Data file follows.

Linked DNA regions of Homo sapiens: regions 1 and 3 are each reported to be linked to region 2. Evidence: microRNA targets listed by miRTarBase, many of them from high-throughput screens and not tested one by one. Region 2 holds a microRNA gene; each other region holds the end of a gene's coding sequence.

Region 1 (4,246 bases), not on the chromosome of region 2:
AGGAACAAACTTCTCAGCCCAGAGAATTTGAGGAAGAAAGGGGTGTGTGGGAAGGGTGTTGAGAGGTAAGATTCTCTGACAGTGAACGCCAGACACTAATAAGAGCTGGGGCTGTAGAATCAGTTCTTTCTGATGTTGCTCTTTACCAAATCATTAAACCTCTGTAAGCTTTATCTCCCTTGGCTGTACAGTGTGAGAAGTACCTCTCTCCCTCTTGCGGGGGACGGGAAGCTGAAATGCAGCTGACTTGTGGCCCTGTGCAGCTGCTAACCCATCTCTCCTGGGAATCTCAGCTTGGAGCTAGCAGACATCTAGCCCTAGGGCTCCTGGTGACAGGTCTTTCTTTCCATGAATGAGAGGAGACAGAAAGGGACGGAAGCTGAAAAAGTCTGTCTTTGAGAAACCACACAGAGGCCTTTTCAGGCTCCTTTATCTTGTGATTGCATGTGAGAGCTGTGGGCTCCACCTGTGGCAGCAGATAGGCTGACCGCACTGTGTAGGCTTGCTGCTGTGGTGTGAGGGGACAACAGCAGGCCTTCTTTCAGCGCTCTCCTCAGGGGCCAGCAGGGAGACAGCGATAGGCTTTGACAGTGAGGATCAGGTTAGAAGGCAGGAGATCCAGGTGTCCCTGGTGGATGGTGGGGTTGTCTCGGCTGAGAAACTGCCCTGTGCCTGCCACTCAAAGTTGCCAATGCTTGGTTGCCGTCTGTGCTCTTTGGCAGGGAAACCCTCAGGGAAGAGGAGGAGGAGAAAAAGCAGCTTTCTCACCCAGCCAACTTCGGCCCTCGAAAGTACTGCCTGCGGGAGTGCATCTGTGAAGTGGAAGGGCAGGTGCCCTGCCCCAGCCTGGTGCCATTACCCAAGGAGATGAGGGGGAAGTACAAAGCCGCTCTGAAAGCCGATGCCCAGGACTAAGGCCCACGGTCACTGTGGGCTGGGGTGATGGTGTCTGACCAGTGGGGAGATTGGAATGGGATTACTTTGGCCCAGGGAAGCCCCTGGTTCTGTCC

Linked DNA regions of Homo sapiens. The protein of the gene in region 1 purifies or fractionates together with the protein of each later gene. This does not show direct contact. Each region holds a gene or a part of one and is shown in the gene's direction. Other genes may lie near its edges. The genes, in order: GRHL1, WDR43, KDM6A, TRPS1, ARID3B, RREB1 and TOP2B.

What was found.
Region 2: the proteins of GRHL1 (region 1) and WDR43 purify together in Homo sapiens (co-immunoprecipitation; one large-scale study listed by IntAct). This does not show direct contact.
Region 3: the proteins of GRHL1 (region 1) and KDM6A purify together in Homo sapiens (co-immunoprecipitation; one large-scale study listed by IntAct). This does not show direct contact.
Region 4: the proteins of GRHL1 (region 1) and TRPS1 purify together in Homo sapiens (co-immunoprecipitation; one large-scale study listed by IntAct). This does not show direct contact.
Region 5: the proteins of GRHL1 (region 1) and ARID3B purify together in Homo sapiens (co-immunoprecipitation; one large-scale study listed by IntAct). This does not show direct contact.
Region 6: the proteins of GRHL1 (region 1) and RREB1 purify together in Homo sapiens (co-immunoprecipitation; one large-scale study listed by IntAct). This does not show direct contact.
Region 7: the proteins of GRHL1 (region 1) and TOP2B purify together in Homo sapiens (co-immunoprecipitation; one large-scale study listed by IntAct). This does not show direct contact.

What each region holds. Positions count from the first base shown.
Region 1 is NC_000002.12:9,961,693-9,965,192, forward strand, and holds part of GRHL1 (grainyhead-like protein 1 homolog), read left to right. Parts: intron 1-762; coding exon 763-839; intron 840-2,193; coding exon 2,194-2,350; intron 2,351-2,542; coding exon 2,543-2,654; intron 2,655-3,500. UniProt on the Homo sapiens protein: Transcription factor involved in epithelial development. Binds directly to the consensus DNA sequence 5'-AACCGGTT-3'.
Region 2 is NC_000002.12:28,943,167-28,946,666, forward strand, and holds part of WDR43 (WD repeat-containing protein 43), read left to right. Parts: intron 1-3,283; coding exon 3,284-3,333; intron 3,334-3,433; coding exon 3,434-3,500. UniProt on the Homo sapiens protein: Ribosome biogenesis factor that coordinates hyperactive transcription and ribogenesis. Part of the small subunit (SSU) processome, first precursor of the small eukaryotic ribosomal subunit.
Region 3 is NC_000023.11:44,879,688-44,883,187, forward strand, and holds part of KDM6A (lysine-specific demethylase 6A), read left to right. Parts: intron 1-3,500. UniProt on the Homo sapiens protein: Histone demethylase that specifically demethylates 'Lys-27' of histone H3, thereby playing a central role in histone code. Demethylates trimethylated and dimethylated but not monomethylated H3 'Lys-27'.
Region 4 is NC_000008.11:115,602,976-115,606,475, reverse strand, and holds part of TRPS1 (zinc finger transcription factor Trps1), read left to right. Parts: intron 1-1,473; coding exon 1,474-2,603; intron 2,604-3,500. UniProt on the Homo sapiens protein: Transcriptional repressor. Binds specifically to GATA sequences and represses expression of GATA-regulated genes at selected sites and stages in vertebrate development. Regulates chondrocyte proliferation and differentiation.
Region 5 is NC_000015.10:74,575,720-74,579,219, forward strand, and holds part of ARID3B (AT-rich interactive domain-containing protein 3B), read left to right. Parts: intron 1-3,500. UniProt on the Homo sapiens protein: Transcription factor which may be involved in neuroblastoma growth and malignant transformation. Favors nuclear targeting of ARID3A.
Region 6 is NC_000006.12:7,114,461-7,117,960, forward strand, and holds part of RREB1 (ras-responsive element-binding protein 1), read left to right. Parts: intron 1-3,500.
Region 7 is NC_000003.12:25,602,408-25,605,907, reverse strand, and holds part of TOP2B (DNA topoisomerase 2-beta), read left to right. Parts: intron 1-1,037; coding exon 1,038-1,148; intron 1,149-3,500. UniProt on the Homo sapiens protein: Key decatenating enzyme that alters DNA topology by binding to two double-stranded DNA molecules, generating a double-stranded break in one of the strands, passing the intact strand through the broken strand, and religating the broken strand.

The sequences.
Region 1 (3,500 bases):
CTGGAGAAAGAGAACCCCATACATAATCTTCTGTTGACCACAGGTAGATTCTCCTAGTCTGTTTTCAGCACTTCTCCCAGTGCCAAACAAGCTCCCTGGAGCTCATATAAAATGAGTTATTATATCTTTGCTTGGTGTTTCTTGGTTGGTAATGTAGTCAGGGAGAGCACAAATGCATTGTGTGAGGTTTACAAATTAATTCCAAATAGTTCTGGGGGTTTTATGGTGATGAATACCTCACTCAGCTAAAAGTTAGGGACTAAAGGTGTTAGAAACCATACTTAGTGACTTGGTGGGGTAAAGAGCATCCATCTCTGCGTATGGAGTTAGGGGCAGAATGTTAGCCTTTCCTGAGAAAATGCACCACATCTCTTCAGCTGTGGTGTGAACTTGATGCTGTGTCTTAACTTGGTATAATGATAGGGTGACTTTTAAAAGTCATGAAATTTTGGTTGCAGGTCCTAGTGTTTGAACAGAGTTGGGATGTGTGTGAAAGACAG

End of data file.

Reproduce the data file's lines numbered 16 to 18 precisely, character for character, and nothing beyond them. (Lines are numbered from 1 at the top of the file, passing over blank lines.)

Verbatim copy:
Region 4 is NC_000008.11:115,602,976-115,606,475, reverse strand, and holds part of TRPS1 (zinc finger transcription factor Trps1), read left to right. Parts: intron 1-1,473; coding exon 1,474-2,603; intron 2,604-3,500. UniProt on the Homo sapiens protein: Transcriptional repressor. Binds specifically to GATA sequences and represses expression of GATA-regulated genes at selected sites and stages in vertebrate development. Regulates chondrocyte proliferation and differentiation.
Region 5 is NC_000015.10:74,575,720-74,579,219, forward strand, and holds part of ARID3B (AT-rich interactive domain-containing protein 3B), read left to right. Parts: intron 1-3,500. UniProt on the Homo sapiens protein: Transcription factor which may be involved in neuroblastoma growth and malignant transformation. Favors nuclear targeting of ARID3A.
Region 6 is NC_000006.12:7,114,461-7,117,960, forward strand, and holds part of RREB1 (ras-responsive element-binding protein 1), read left to right. Parts: intron 1-3,500.